The realigned mission is a perfect fit for Regas, Worley added. Regas started at the observatory in 2000 as an educator. Although he went to college to become a high school history teacher, Regas stumbled into a side job at the observatory.
“I quickly found out I loved astronomy way more than anything else I’d ever encountered in all my education, so I dove in,” he said. “It’s just one of those things where the stars captured me.”
Regas is always on the search for new ways to share and express his passion for the cosmos.
He’s hosted a podcast, written books, even had a recent residency at the Grand Canyon, which became a frequent topic of his posts on social media. From 2011 to 2019, he co-hosted a long-running syndicated program on PBS called “Star Gazers,” reaching viewers in 100 markets every night for a few minutes to tell them what to look for in the night sky.
“His outreach, and the work of the entire team, would make Mr. Mitchel proud,” Worley said.
Nowadays, various organizations, ranging from school groups to scout troops, tour the facility all the time. The observatory’s telescopes and equipment are also used to support STEM (science, technology, engineering and math) programs in local K-12 schools.
The observatory also hosts community events, including telescope training and “star parties.” People can rent it for weddings, art shows, fundraisers and business meetings.
A family event outside the Cincinnati Observatory. (Photo courtesy of Cincinnati Observatory)
The Cincinnati Observatory is open to the public every Friday night and some Saturday nights. It also offers daytime programs on Tuesdays, Thursdays and Sundays. Since COVID-19, it has reduced some of the telescope availability and uses an appointment system to reserve times.
It hosts an assortment of events throughout the year to coincide with specific astronomical events — planetary alignments, eclipses or lunar events, things of that nature.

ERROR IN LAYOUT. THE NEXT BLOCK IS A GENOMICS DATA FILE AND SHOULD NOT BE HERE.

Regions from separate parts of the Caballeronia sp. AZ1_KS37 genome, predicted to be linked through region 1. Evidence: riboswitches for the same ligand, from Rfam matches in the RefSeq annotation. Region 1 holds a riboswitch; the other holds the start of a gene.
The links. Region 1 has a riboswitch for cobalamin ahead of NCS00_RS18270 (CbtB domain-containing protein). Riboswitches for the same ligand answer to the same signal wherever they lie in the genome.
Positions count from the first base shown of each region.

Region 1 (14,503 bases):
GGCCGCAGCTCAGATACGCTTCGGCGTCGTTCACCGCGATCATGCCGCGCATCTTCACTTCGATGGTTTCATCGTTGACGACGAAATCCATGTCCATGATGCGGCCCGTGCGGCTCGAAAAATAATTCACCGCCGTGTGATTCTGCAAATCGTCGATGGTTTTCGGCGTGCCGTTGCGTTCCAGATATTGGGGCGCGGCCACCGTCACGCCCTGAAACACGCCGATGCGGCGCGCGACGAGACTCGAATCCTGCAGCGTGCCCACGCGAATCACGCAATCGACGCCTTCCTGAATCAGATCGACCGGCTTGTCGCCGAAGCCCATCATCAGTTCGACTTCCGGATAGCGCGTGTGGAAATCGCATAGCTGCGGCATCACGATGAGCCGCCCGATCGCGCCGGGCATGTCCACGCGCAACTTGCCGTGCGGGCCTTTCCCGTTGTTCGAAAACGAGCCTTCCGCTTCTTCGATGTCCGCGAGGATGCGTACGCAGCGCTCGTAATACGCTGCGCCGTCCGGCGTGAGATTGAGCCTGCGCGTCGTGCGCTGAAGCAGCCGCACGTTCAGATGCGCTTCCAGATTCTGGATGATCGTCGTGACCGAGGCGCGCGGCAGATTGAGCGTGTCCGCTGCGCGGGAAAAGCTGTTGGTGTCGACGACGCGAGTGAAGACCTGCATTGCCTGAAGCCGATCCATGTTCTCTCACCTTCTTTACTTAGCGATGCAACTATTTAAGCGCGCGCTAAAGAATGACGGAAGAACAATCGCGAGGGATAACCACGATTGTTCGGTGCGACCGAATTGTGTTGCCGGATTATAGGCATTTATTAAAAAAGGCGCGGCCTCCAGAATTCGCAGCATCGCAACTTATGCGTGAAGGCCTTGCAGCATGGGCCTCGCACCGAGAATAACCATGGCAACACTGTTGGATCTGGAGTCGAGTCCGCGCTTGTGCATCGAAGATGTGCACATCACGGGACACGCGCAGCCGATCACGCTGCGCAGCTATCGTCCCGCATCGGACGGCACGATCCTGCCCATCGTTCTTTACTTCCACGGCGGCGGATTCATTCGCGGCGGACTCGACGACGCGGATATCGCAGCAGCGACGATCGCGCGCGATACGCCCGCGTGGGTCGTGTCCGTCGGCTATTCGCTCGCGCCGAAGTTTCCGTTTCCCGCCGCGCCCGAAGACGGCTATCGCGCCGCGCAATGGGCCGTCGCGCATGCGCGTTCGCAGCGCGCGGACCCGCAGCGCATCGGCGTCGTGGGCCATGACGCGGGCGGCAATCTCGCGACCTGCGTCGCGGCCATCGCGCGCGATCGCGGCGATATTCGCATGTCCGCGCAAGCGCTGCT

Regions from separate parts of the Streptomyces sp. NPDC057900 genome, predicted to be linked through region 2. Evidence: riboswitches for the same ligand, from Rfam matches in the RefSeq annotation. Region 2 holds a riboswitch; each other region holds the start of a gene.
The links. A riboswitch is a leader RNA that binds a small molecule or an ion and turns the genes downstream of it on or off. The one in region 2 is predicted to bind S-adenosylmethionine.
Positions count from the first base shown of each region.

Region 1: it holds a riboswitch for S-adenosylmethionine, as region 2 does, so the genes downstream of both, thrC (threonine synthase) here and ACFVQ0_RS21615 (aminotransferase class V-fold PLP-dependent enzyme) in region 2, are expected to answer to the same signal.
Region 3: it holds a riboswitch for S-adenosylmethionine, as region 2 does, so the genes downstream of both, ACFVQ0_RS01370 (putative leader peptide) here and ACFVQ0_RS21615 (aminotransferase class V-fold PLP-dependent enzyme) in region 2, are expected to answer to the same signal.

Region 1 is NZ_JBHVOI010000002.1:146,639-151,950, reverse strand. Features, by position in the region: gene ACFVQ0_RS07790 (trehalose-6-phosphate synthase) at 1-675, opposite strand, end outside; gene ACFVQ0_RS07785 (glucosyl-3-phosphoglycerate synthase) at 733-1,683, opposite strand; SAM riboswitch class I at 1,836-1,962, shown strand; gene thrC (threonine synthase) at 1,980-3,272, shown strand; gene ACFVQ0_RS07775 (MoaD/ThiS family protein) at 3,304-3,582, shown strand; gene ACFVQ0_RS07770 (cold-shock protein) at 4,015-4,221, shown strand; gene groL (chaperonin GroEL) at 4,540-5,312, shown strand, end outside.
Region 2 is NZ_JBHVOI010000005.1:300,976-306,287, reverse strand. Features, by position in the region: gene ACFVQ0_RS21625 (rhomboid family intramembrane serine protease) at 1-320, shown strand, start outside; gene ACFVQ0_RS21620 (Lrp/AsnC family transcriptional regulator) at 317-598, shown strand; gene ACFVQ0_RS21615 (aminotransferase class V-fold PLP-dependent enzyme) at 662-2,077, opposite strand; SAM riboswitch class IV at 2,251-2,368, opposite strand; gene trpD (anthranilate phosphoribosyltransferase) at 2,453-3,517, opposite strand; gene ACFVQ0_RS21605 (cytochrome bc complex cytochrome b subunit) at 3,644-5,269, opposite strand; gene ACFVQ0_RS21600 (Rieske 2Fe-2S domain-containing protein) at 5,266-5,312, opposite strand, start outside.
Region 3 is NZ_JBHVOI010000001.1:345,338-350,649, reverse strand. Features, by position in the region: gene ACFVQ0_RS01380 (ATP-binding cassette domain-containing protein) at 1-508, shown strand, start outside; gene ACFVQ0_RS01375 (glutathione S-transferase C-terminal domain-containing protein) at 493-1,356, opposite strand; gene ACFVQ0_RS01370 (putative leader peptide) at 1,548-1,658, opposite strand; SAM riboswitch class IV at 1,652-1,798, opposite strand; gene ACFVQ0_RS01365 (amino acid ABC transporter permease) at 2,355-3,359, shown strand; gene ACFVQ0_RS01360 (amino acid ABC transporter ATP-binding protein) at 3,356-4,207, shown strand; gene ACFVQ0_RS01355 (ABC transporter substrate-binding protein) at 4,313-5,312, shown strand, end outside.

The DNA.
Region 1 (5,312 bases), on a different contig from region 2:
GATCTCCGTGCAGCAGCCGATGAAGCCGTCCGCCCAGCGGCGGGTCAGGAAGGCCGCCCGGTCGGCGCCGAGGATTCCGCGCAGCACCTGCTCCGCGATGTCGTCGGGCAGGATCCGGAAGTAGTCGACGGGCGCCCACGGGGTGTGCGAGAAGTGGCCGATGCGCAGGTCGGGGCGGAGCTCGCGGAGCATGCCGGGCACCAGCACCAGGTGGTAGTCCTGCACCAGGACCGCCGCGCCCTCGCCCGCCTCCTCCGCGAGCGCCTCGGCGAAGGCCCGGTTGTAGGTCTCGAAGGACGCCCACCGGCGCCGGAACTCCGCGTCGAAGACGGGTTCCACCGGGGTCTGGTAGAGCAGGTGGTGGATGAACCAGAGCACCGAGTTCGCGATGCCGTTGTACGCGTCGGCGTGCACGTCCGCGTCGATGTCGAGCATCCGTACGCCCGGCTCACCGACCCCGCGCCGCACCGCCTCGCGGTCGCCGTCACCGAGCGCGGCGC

Many of the nighttime events at the observatory cater to grownups, such as Late Night Date Nights which offers couples a romantic night under the stars. But there are plenty for the kids, too.
Through its “Future Galileos” project, the Cincinnati Observatory handed out 20 Orion XT8 telescopes to organizations across the region. They also provided safe solar viewing accessories and training so students could observe eclipses.
One of those organizations to receive a telescope is a local nonprofit called Happen, Inc., which provides creative programs to children across the community.
Happen used the telescope to host a “S’more and Stars” event at their headquarters in Northside. They also took program kids to visit the observatory in person.
Echo Lyons, 15, described it as an “amazing experience.”
“The telescope is such a marvel to look both at and through, and the entire tour was fantastic,” Lyons said. “It compelled me to learn about space research and reinvigorated my love for space exploration.”
Lyons’ experience is common among visitors once they peer through the telescope and view the stars above, Regas said.
“It’s just one of those things you don’t forget,” he said. “They came once and they’re hooked. I’ve never heard the word ‘wow’ so much in my life.”